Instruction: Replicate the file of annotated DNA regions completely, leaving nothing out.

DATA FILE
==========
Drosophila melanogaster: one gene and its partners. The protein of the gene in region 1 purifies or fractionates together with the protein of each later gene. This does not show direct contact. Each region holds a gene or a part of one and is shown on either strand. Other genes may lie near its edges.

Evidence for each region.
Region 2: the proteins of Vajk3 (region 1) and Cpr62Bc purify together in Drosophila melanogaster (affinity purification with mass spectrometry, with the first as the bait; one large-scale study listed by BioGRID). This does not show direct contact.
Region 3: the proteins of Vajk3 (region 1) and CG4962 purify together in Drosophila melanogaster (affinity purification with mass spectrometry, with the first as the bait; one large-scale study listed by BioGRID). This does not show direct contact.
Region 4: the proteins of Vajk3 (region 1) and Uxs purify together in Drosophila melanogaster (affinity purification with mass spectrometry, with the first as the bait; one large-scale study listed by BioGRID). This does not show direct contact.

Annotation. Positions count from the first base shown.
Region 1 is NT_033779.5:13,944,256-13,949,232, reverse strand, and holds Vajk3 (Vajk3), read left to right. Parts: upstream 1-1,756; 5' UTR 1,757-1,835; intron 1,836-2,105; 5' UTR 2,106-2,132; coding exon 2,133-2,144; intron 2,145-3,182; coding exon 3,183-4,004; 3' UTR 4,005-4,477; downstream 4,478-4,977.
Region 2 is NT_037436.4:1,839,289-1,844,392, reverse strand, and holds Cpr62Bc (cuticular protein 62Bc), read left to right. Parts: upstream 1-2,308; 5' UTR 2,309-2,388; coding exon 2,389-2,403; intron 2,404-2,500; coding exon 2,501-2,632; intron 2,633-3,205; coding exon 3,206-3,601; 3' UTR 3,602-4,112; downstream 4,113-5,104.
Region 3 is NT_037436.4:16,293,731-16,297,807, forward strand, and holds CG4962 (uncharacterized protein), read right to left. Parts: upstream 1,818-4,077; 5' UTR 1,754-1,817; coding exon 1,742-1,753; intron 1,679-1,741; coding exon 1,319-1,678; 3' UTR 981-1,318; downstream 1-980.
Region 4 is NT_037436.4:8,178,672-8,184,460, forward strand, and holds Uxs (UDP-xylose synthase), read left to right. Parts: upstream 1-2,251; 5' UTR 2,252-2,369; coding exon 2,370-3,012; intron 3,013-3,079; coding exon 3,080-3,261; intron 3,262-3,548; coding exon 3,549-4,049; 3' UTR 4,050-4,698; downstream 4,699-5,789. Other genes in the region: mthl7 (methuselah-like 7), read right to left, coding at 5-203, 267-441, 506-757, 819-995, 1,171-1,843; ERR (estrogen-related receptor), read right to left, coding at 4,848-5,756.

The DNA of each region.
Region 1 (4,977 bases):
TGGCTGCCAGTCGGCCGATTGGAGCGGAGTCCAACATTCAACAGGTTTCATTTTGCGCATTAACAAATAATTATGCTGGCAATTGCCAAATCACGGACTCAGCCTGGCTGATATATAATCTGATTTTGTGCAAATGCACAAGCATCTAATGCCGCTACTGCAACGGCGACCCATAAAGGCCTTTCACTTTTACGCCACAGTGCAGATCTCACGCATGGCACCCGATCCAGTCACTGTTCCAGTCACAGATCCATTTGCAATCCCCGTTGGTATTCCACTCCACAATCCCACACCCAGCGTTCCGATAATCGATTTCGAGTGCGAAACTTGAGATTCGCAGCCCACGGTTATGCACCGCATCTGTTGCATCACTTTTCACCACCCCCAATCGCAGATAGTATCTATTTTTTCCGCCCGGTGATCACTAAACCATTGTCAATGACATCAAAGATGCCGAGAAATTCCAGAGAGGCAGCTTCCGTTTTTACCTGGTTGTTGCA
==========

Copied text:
Drosophila melanogaster: one gene and its partners. The protein of the gene in region 1 purifies or fractionates together with the protein of each later gene. This does not show direct contact. Each region holds a gene or a part of one and is shown on either strand. Other genes may lie near its edges.

Evidence for each region.
Region 2: the proteins of Vajk3 (region 1) and Cpr62Bc purify together in Drosophila melanogaster (affinity purification with mass spectrometry, with the first as the bait; one large-scale study listed by BioGRID). This does not show direct contact.
Region 3: the proteins of Vajk3 (region 1) and CG4962 purify together in Drosophila melanogaster (affinity purification with mass spectrometry, with the first as the bait; one large-scale study listed by BioGRID). This does not show direct contact.
Region 4: the proteins of Vajk3 (region 1) and Uxs purify together in Drosophila melanogaster (affinity purification with mass spectrometry, with the first as the bait; one large-scale study listed by BioGRID). This does not show direct contact.

Annotation. Positions count from the first base shown.
Region 1 is NT_033779.5:13,944,256-13,949,232, reverse strand, and holds Vajk3 (Vajk3), read left to right. Parts: upstream 1-1,756; 5' UTR 1,757-1,835; intron 1,836-2,105; 5' UTR 2,106-2,132; coding exon 2,133-2,144; intron 2,145-3,182; coding exon 3,183-4,004; 3' UTR 4,005-4,477; downstream 4,478-4,977.
Region 2 is NT_037436.4:1,839,289-1,844,392, reverse strand, and holds Cpr62Bc (cuticular protein 62Bc), read left to right. Parts: upstream 1-2,308; 5' UTR 2,309-2,388; coding exon 2,389-2,403; intron 2,404-2,500; coding exon 2,501-2,632; intron 2,633-3,205; coding exon 3,206-3,601; 3' UTR 3,602-4,112; downstream 4,113-5,104.
Region 3 is NT_037436.4:16,293,731-16,297,807, forward strand, and holds CG4962 (uncharacterized protein), read right to left. Parts: upstream 1,818-4,077; 5' UTR 1,754-1,817; coding exon 1,742-1,753; intron 1,679-1,741; coding exon 1,319-1,678; 3' UTR 981-1,318; downstream 1-980.
Region 4 is NT_037436.4:8,178,672-8,184,460, forward strand, and holds Uxs (UDP-xylose synthase), read left to right. Parts: upstream 1-2,251; 5' UTR 2,252-2,369; coding exon 2,370-3,012; intron 3,013-3,079; coding exon 3,080-3,261; intron 3,262-3,548; coding exon 3,549-4,049; 3' UTR 4,050-4,698; downstream 4,699-5,789. Other genes in the region: mthl7 (methuselah-like 7), read right to left, coding at 5-203, 267-441, 506-757, 819-995, 1,171-1,843; ERR (estrogen-related receptor), read right to left, coding at 4,848-5,756.

The DNA of each region.
Region 1 (4,977 bases):
TGGCTGCCAGTCGGCCGATTGGAGCGGAGTCCAACATTCAACAGGTTTCATTTTGCGCATTAACAAATAATTATGCTGGCAATTGCCAAATCACGGACTCAGCCTGGCTGATATATAATCTGATTTTGTGCAAATGCACAAGCATCTAATGCCGCTACTGCAACGGCGACCCATAAAGGCCTTTCACTTTTACGCCACAGTGCAGATCTCACGCATGGCACCCGATCCAGTCACTGTTCCAGTCACAGATCCATTTGCAATCCCCGTTGGTATTCCACTCCACAATCCCACACCCAGCGTTCCGATAATCGATTTCGAGTGCGAAACTTGAGATTCGCAGCCCACGGTTATGCACCGCATCTGTTGCATCACTTTTCACCACCCCCAATCGCAGATAGTATCTATTTTTTCCGCCCGGTGATCACTAAACCATTGTCAATGACATCAAAGATGCCGAGAAATTCCAGAGAGGCAGCTTCCGTTTTTACCTGGTTGTTGCA